UX tools to help you retain the attention of your audience
Ever since humans started producing printed communication there has been competition for people’s attention and the advent of electronic communication has increased this by a massive factor. Now that a significant amount of the whole sum of human knowledge is available at the touch of a key how we apportion our time and attention to the various elements that affect and interest us has become a major issue.
While this is not necessarily a zero sum calculation (people generally now probably spend less time doing other things like going to the pub or playing sports than they do online!) there is always going to be a finite limit to the amount of time and attention we can give to individual subjects. When the internet was a novelty user behaviour was more indiscriminate – as we were fascinated and intrigued by just what was available – and relatively unsophisticated in what was searched and viewed and how it was accessed.
Now there is so much available and so much competition that we have to be very careful and selective. While not everyone will set an exact time limit on the amount of time they are willing to spend looking for something online, they will certainly be looking for precise and relevant navigation to their destination and things that don’t appear helpful are likely to be ignored and discarded.
What UX tools can you use to retain attention?
The process of attracting and holding attention, particularly of online users, has been the subject of intensive research in recent decades to the extent that design has become as much a science as an art. There are some learnings about likely user behaviour that have emerged from this and these can be very useful in making basic decisions about layout and design; here are a few of them;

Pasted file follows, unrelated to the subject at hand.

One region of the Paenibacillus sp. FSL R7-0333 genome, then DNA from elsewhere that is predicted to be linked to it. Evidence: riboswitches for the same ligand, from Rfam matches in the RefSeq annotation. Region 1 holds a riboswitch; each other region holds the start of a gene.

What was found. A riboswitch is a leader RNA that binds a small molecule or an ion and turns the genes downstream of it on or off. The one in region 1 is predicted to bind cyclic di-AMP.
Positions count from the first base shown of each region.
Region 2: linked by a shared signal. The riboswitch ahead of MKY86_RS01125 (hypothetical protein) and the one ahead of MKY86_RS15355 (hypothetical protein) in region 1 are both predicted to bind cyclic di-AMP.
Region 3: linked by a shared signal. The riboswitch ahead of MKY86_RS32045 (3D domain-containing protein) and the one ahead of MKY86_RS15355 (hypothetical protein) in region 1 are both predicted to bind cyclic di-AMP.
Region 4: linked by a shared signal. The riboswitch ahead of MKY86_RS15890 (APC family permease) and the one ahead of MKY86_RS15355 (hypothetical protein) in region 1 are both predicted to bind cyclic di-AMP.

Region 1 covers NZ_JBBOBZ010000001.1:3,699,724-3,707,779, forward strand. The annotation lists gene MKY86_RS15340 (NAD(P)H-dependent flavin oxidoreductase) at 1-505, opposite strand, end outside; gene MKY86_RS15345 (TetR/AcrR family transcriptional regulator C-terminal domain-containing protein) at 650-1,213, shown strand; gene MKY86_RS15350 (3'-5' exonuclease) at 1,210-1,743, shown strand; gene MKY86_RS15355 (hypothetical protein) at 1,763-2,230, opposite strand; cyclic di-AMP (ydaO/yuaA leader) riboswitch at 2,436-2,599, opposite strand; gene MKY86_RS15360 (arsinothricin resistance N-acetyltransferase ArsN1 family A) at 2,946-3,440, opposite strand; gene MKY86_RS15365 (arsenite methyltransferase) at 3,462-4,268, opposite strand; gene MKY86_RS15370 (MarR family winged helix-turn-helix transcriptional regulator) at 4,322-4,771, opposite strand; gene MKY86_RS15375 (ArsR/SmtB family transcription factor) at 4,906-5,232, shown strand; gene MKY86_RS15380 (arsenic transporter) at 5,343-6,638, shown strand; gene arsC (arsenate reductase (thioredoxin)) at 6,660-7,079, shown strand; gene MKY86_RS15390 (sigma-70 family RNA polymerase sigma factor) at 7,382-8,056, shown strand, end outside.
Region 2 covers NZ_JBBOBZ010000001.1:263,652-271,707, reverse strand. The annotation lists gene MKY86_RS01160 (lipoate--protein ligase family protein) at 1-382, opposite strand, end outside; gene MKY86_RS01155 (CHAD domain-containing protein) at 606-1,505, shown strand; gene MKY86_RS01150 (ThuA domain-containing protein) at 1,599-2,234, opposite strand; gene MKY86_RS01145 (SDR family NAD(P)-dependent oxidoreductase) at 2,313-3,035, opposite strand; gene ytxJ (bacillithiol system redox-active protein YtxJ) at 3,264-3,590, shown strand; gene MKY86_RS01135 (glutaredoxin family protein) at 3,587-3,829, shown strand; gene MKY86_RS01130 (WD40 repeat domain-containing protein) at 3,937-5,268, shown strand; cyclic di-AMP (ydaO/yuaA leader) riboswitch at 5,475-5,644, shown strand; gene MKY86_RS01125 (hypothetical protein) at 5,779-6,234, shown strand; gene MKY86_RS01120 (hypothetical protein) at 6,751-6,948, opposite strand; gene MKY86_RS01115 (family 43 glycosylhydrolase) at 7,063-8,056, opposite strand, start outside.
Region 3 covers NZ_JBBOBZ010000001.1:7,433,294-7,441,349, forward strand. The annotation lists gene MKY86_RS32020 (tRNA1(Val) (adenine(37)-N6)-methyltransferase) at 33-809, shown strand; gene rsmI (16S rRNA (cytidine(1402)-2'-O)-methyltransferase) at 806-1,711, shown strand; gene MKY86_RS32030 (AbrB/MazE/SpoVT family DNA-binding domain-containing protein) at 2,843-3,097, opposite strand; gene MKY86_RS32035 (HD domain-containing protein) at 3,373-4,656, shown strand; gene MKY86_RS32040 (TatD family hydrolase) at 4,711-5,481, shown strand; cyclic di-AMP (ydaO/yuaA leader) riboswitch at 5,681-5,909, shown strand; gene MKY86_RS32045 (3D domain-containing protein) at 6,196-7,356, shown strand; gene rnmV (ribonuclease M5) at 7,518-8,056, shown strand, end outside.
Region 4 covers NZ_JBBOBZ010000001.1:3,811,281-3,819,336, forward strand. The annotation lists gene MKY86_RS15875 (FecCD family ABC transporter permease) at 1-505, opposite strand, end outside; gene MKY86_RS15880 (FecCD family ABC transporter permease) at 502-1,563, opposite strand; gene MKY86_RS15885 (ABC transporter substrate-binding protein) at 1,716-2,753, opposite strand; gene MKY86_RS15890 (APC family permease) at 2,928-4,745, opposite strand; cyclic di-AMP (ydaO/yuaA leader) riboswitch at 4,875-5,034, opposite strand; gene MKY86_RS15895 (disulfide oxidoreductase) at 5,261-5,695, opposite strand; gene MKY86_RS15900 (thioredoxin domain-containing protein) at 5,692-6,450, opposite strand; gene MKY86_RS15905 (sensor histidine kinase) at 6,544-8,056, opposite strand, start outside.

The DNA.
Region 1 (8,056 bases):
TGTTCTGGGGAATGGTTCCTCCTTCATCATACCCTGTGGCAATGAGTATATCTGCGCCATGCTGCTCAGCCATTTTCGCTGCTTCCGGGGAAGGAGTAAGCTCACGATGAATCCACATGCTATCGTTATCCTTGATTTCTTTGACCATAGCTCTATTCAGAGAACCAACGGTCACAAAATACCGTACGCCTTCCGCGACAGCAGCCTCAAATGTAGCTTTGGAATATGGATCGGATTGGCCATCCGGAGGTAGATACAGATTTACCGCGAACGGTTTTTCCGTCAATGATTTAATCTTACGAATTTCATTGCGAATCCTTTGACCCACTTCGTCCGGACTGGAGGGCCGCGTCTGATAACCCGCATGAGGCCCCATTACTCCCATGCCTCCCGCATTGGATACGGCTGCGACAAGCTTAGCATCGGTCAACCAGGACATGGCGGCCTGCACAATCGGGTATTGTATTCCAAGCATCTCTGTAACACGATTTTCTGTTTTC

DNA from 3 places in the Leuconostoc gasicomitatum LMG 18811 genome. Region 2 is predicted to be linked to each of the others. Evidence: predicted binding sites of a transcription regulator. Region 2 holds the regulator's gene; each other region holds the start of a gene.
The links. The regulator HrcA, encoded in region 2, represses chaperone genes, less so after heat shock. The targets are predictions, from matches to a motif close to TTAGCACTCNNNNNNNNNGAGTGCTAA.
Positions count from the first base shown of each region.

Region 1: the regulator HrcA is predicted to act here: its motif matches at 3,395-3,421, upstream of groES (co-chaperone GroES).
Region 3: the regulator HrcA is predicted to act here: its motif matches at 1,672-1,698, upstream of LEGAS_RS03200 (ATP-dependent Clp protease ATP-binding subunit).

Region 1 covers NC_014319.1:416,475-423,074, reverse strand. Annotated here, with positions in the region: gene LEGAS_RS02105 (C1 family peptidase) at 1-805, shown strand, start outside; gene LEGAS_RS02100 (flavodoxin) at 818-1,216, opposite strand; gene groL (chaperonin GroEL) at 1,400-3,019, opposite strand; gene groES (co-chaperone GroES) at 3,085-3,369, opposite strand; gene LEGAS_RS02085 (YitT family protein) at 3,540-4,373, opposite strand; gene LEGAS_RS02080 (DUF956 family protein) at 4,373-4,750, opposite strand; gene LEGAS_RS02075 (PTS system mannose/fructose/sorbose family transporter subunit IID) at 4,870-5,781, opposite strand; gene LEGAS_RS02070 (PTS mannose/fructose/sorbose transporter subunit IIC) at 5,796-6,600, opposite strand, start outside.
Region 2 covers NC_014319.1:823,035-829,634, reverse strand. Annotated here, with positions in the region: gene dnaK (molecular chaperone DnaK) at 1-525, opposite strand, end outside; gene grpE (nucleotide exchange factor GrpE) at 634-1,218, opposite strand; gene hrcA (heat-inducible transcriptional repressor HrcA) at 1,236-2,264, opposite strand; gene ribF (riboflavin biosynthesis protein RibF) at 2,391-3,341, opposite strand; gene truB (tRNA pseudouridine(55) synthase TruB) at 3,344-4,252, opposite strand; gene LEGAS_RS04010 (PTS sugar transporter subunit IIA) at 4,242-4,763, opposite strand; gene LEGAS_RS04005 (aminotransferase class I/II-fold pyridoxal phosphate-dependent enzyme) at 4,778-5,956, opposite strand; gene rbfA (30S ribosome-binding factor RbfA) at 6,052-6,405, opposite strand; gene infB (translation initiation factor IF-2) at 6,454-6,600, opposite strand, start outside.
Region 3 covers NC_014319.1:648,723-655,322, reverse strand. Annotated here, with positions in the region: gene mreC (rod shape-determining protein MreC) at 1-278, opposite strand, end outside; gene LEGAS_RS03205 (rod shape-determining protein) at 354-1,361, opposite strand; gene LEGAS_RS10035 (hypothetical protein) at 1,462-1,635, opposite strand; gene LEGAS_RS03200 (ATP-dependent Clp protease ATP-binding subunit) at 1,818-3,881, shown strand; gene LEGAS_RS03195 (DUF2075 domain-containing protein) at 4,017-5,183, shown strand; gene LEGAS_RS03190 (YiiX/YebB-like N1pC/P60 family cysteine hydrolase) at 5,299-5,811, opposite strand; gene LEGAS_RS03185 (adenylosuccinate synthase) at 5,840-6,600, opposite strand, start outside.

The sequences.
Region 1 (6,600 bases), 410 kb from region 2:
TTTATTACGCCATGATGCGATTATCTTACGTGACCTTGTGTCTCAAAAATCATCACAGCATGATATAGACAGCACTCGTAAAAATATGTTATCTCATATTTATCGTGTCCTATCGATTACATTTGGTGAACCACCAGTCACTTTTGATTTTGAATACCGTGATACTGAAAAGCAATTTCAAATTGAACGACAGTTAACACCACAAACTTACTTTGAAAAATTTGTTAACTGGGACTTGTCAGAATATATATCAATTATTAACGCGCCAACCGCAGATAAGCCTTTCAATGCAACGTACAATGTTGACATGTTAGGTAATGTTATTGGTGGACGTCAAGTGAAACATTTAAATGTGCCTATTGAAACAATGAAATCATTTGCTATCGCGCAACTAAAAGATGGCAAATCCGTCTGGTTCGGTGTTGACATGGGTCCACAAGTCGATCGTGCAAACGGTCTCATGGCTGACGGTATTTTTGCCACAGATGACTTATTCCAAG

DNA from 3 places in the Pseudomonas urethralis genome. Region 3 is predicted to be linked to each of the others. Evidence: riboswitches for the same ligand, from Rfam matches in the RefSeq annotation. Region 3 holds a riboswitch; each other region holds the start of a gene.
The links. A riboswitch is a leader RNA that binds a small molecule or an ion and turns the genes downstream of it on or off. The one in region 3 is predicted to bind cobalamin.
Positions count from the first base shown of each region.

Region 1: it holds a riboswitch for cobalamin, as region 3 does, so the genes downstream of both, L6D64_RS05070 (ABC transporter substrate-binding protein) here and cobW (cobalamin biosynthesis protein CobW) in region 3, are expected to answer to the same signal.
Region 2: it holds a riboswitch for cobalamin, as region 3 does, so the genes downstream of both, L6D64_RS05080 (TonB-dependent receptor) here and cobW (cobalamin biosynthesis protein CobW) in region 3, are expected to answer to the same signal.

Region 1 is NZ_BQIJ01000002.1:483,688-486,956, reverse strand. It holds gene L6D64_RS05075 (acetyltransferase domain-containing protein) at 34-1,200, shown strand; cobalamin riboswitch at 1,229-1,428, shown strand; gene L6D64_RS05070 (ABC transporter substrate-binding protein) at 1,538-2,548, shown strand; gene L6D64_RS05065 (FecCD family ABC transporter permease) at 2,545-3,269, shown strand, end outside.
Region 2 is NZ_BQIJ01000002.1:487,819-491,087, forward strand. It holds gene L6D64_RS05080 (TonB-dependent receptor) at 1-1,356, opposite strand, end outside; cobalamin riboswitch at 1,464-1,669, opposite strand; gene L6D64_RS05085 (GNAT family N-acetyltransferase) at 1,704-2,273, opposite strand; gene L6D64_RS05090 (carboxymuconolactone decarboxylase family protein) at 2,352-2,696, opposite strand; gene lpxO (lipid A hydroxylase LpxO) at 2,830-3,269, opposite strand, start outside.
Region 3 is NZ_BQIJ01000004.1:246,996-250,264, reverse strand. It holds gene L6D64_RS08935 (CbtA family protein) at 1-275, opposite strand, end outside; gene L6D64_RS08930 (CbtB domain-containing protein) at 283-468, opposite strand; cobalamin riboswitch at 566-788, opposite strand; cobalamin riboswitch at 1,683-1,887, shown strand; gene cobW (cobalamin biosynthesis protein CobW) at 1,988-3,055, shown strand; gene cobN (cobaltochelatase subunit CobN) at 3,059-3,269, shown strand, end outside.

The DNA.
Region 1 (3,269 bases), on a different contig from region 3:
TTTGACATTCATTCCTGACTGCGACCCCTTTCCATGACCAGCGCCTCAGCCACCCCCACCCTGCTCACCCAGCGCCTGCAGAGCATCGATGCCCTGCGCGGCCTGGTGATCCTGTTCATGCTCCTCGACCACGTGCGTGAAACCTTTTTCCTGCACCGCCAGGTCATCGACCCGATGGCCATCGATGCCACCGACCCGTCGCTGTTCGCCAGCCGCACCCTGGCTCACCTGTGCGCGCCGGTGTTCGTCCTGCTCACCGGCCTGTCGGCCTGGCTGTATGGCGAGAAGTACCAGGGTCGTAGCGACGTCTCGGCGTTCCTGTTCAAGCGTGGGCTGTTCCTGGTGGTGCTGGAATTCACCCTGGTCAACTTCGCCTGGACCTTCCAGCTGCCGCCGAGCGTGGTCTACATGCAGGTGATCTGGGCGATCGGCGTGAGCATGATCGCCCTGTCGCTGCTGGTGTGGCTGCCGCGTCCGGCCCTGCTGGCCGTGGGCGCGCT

1. The human eye and brain tend to group items together that are in close proximity and view them as being relational. This is helpful when you are looking to indicate or prompt and action from a user; for example, if you wish the user to click through to more information or material make sure the navigation portal is close to the message that is likely to initiate the action; similarly, if you have a piece of text such as an error message or popup that relates to a particular action, put it close to the element it relates to. It is frustrating for users (plus they are quite likely to miss it) if these rules aren’t observed.
2. Don’t make processes complicated or lengthy as users are liable to forget what they are doing or get distracted or deflected into something else. If you have to include a sequence of steps in order to take a user somewhere try and keep it short and reinforce and refresh what they are doing so they stay engaged and focused.
3. Constantly remind users where they are in the navigation, why and how they got there and where they are going. This can be done with tags which show where they currently are on the site and the last place visited or a hierarchy of heading subjects at the top of the screen. So if the user pauses or loses focus they can reorient themselves quickly.
4. Motion and contrast are also useful UX tools in the battle to attract and maintain attention; so if you have something important to convey or wish to move the user to the next level these devices can be employed to good effect.
5. Finally, two thoughts that might appear conflictual – but think about them anyway. Try to simplify and target the user journey as much as possible to their needs but spice it up along the way with visuals, different layouts and patterns to keep their interest and attention.